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Which LuxFiber variant is best for me?


The FTTH/VDSL service is now available for half a year, but it is still difficult to get complete and correct information about the real setup costs and the eventual down sides of a FTTH connection.

I have been following several LuxFiber related threads on different Social Networks (Facebook, Twitter, Google+ etc) and people seem frustrated by the level of information they can get from the ISP’s sales helpdesk personnel.

Can I have FTTH (fibre) or VDSL (copper)?

Most ISPs do provide an online eligibility test, when you can only get the 30Mb/s variant than your connection will be VDSL over Copper.

What are the advantages/disadvantages of a fibre connection?

A fibre connection has quite a few option due to the physics of the fibre. Very low signal attenuation usually results in the availability of the subscribed bandwidth at all times, very low latency, extremely low jitter and packet loss.

On the other side the “optical network termination” (ONT) (the device converting the optical signal into Ethernet) is always installed within a few meters of the end of the EPT fibre cable. In older buildings this usually happened in the basement, far far away from the place where you had installed your DSL modem before. This usually means 2 things:

  • you install the Fritz!Box in the basement near the ONT and you risk having almost no WiFi and DECT coverage, or
  • you use the current telephone copper cable from the basement to the place you want to install the Fritz!Box, this also limits you to 10Mb/s as these telephone cables are most often Category 3 cables at best, or
  • you exchange the copper telephone/Category 3 cable against a Category 5e or 6 shielded twisted pair cable.

Of course the last option will incur more costs. I’m also unaware of EPT extending their fiber cable during the installation of LuxFiber.

In recent buildings, more and more often a direct fibre connection from the basement to your apartment is pre-installed, so the above issues become irrelevant.

As you see in some cases it’s a good idea to stick with the VDSL over copper variant (max 30Mb/s) until you’re ready to invest into re-cabling parts of your house/apartment.

What are the advantages/disadvantages of a copper connection?

As described before, the copper connection has some advantages concerning in-house cabling. However the physics of the copper cable provide for some disadvantages like:

  • much higher attenuation (compared to fibre)
  • signal interference with frequencies on another copper cable or from the air (radio and TV broadcast, DVB-C, mobile, etc)
  • asymmetric bandwidth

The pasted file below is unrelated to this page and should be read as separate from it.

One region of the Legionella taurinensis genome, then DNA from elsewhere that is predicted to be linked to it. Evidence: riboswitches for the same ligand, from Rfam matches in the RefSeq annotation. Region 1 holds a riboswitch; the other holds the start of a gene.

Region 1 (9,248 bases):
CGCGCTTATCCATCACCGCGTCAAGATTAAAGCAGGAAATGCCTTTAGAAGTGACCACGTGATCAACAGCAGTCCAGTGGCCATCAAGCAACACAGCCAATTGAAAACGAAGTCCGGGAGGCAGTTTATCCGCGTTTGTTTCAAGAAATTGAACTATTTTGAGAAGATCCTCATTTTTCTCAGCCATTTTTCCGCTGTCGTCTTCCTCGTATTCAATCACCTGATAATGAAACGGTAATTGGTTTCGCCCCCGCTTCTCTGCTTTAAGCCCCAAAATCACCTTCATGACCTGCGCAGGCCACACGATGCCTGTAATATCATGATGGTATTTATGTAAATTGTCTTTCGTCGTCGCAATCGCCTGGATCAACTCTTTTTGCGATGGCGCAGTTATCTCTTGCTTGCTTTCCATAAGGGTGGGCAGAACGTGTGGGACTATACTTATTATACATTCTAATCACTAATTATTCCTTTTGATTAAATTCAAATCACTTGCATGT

• higher latency and jitter
  • the maximum bandwidth decreases rapidly with distance of your home from the central office (or intermediate distribution point)

Depending on the situation, the question might not be for the best technology, but for the right technology for the job.


  1. I would like to ask. If I change car 3 cable with Cat 6, that goes to ISDN, will I get faster internet??

    I have a problem, because I should be getting 20mb/s and I get max 6mb/s.
    Tango, PT doesn’t acknowledge my problem, They simply say. i’m too far from their connection spot.

    have you got any advice?

    • Usually the in-house cabling has a negligible length compared to the cabling running from your house to the central office. In general the issue is with either the cabling in the street or due to the distance. You may want ask your neighbours and compare the speeds they receive to yours. If none of them gets significantly more speed, you should order a downgrade, so you don’t pay for service unavailable in your area. Also, take care you don’t compare apples and oranges (e.g. DSL vs Fibre). You may want to contact me privately and I can have a deeper look.

  2. Hello Marc

    Workers digging slowly but surely fiber optic cable, and soon will dig all the way to my street. Prediction is, I will be getting Cable to my house by January 2015. 3 years long wait. I’m planning to bring them hot tea and cookies in winter. lol

    Today I’m doing a research about ONT, optical network termination.

    I do not want to end up as my friend with one fiber cable sticking out of the wall in basement. He asked for 4 meters extension towards a staircase so he could get little bit of a wifi upstairs. One cable goes straight to Fritzbox. He had to pay 360 euro extra for the fiber cable. In my opinion that is weird.

    Have you got any update, what kind of ONT hardware is PT offering?

    • The ONT is part of the PON infrastructure, the hardware remains the property of POST, as such POST will always install their choice of ONT (currently Alcatel Lucent). The ground cable is usually brought into the same location where you have your copper network termination point is located today. From there a different smaller and lighter in-house fibre cable is used to extend the reach. If you have existing ductwork in your house, one of the tubes can be used to bring the fibre upstairs. If you don’t have a free ductwork going to the location where you want to install your Fritz!Box, have the ductwork installed before POST is supposed the service installation, otherwise you will end up with the Fritz!Bix in the basement.
      The extension cable isn’t cheap. POST invoices a flat fee of 200 EUR incl VAT, the 120 EUR on top probably were for the Fritz!Box and activation.

  3. Hi Marc! I was wondering if you’d ever found out anything about the admin interface of those Alcatel ONTs? I can’t even get any of the IP addresses I’ve tried to ping. and are… interesting.

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